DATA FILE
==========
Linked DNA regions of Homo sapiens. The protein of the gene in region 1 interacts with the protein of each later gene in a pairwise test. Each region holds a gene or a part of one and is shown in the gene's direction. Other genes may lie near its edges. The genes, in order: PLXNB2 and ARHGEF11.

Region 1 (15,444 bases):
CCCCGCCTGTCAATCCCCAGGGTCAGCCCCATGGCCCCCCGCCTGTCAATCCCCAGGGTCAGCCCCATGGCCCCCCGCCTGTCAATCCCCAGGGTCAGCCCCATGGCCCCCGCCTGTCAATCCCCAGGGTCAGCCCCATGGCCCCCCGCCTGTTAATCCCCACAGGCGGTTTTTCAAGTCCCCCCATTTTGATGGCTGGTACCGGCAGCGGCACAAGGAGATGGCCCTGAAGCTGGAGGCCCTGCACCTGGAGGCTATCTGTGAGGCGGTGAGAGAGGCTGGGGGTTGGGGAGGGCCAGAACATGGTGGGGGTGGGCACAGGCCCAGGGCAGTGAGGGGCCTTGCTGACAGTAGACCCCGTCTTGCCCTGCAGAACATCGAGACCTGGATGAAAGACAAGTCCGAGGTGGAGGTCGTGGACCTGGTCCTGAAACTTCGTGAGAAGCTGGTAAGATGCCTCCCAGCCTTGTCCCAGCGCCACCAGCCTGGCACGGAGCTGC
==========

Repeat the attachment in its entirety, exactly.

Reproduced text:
Linked DNA regions of Homo sapiens. The protein of the gene in region 1 interacts with the protein of each later gene in a pairwise test. Each region holds a gene or a part of one and is shown in the gene's direction. Other genes may lie near its edges. The genes, in order: PLXNB2 and ARHGEF11.

Region 1 (15,444 bases):
CCCCGCCTGTCAATCCCCAGGGTCAGCCCCATGGCCCCCCGCCTGTCAATCCCCAGGGTCAGCCCCATGGCCCCCCGCCTGTCAATCCCCAGGGTCAGCCCCATGGCCCCCGCCTGTCAATCCCCAGGGTCAGCCCCATGGCCCCCCGCCTGTTAATCCCCACAGGCGGTTTTTCAAGTCCCCCCATTTTGATGGCTGGTACCGGCAGCGGCACAAGGAGATGGCCCTGAAGCTGGAGGCCCTGCACCTGGAGGCTATCTGTGAGGCGGTGAGAGAGGCTGGGGGTTGGGGAGGGCCAGAACATGGTGGGGGTGGGCACAGGCCCAGGGCAGTGAGGGGCCTTGCTGACAGTAGACCCCGTCTTGCCCTGCAGAACATCGAGACCTGGATGAAAGACAAGTCCGAGGTGGAGGTCGTGGACCTGGTCCTGAAACTTCGTGAGAAGCTGGTAAGATGCCTCCCAGCCTTGTCCCAGCGCCACCAGCCTGGCACGGAGCTGC